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A national polling group wants to crack down on political consultants who spread negative information about opposing candidates under the guise of conducting polls.

These consultants give legitimate polls a bad reputation, complained some members of the American Association of Public Opinion Research at its annual conference this weekend.But there was no agreement on how to curtail this practice, known as "push polling."

The voluntary approach might work, said Sheldon Gawiser, president of the National Council on Public Polls. He said his organization will ask presidential candidates and campaign committees to sign pledges promising not to engage in the practice.

Still, he said, it will be tough to persuade campaigns to stop these polls as long as they help swing public opinion.

"When it doesn't work, it will stop," he said.

Politicians have used push polls for years, but the practice gained widespread attention in February when GOP presidential candidate Steve Forbes complained that his drop in opinion polls before Iowa's caucuses was due to push polls conducted by Bob Dole's campaign.

For instance, the Dole campaign asked voters if they would be moreor less likely to back Forbes if they knew he "supported President Clinton's policy allowing gays to serve in the military." In another question, voters were told Forbes' flat-tax plan would raise the taxes of Iowa farmers.

William McInturff, a former Dole pollster, argued these questions are legitimate if they are part of real polls used by the campaign. But it is unethical to use the information to plant rumors without ever compiling the poll results, he said.

Other findings presented at the conference include:

- President Clinton won the battle of the soundbite during the presidential primaries.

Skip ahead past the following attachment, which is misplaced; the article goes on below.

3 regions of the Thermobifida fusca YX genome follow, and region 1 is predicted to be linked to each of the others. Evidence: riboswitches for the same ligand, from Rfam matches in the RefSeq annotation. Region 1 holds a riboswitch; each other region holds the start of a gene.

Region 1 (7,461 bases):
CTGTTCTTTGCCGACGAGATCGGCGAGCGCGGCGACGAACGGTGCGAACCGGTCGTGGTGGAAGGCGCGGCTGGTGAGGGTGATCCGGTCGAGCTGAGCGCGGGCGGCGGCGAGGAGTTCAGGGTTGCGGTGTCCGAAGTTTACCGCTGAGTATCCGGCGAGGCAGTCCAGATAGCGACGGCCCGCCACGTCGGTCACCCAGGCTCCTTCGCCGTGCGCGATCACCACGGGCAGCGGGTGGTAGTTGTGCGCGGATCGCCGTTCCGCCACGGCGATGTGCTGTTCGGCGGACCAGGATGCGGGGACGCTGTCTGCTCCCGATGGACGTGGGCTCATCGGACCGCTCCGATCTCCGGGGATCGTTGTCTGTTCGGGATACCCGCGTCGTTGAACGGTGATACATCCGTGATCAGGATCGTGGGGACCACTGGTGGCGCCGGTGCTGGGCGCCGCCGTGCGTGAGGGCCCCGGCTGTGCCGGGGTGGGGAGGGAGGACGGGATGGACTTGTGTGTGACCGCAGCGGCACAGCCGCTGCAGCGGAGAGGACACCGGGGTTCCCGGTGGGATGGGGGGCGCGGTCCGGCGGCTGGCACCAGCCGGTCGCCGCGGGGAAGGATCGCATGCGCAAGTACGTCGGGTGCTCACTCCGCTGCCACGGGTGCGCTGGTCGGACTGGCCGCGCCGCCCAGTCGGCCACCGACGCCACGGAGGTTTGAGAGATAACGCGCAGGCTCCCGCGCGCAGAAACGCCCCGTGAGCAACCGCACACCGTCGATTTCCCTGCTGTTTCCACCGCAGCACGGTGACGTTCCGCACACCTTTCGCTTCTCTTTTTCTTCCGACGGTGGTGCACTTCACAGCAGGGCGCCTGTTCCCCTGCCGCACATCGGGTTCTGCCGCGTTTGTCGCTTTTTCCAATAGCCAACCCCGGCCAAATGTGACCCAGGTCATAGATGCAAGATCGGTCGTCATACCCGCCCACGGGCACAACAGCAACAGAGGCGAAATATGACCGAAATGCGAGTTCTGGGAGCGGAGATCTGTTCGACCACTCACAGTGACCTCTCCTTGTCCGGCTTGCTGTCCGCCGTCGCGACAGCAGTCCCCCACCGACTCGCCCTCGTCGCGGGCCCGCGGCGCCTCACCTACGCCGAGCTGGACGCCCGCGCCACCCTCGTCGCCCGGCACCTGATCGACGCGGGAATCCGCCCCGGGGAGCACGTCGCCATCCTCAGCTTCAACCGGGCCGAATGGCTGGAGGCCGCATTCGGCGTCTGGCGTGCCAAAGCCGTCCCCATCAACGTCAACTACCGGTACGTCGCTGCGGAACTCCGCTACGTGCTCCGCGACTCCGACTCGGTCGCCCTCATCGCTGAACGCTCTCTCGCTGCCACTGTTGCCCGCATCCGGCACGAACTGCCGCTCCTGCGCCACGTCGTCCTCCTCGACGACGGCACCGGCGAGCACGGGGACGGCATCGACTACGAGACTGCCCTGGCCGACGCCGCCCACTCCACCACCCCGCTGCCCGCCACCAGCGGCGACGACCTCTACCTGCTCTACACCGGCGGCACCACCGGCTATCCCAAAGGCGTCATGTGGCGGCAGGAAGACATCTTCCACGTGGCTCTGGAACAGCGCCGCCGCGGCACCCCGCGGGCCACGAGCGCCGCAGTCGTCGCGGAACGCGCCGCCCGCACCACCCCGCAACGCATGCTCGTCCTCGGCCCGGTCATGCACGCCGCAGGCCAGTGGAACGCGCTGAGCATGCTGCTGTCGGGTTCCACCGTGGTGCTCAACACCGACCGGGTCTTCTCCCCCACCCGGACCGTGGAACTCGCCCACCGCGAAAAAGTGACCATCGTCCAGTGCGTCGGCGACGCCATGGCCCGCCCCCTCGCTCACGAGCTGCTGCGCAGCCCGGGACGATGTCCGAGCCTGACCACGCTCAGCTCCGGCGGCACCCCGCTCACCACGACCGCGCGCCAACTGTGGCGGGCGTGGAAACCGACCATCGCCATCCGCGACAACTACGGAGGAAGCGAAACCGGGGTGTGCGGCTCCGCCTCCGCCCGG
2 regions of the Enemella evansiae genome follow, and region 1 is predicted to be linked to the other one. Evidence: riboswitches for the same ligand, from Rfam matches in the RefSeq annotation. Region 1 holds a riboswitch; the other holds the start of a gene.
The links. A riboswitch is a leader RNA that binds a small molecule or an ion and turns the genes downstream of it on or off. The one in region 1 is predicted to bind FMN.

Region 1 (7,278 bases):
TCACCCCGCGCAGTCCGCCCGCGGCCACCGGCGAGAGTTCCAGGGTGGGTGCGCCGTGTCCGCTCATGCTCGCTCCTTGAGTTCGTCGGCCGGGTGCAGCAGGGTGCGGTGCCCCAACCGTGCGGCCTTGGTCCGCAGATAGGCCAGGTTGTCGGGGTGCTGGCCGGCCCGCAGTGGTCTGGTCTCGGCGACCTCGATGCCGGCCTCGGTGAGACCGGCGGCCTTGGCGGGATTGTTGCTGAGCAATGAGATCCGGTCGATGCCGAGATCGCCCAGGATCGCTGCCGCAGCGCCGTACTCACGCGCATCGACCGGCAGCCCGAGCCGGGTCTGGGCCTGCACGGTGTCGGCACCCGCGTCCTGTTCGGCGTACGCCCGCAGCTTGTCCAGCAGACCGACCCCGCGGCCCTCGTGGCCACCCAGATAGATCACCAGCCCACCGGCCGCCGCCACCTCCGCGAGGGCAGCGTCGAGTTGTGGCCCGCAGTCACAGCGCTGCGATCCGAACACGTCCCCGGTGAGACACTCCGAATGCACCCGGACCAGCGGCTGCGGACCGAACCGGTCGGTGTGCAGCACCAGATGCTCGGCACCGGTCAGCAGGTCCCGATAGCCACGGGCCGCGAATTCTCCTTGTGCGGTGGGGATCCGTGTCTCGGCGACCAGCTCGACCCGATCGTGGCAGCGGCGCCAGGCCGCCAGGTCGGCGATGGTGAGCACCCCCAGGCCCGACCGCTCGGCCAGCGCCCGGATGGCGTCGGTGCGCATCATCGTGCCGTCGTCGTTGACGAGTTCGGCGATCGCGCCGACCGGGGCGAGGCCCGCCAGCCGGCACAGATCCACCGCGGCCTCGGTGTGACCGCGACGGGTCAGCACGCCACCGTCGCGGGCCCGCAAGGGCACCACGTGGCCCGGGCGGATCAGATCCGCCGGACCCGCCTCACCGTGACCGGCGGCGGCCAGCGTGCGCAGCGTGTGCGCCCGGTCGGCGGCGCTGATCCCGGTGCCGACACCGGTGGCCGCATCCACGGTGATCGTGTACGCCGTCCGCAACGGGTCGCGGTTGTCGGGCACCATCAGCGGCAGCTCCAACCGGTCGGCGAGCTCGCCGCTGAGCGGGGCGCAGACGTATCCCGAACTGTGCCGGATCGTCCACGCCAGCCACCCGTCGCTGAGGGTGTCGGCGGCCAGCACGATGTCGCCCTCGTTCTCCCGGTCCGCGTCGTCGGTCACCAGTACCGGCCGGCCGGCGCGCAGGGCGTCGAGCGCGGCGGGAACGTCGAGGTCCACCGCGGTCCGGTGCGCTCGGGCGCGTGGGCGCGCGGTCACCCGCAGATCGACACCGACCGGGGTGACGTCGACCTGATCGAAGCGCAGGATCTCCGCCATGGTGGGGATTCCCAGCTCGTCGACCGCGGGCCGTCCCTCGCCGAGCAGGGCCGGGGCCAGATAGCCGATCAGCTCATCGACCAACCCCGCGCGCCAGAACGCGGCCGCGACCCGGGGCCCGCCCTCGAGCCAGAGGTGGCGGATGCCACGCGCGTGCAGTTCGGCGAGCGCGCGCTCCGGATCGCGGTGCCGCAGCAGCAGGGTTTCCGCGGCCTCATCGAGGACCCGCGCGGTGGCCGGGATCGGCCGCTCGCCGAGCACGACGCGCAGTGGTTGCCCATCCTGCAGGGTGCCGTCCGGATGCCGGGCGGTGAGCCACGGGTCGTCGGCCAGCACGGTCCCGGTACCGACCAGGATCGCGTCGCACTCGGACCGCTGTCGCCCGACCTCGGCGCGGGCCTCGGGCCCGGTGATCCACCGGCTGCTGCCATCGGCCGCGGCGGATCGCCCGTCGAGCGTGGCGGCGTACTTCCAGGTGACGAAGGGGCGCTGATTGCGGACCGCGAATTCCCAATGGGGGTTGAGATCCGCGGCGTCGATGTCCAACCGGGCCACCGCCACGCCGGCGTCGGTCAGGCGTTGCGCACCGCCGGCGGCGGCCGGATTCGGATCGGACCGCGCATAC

Clinton's average soundbite on the three major television networks lasted 11.75 seconds, according to a study by Ted J. Smith III of Virginia Commonwealth University and S. Robert Lichter of the Washington-based Center for Media and Public Affairs.

That compares with an average of just 7.12 seconds for Bob Dole, the likely Republican nominee, and just under 7.17 seconds for all Republican candidates.

But while Dole's soundbites were shorter, they were much more frequent. The networks quoted Clinton 91 times between Jan. 1 and March 26, compared with 349 times for Dole.

Clinton had no serious opposition in the Democratic primary, while Dole spent much of the period locked in a sometimes-bitter battle with commentator Pat Buchanan and others.

- Several papers delivered at the conference suggested citizens know quite a bit about the political process. But one study identified a group that may need a remedial course in current events.

The evidence: 20 percent of Americans told researchers from Harvard, the Henry J. Kaiser Family Foundation and The Washington Post that the national health insurance plan pushed by Clinton had been approved by Congress.

In fact, neither the House nor the Senate passed Clinton's health insurance bill.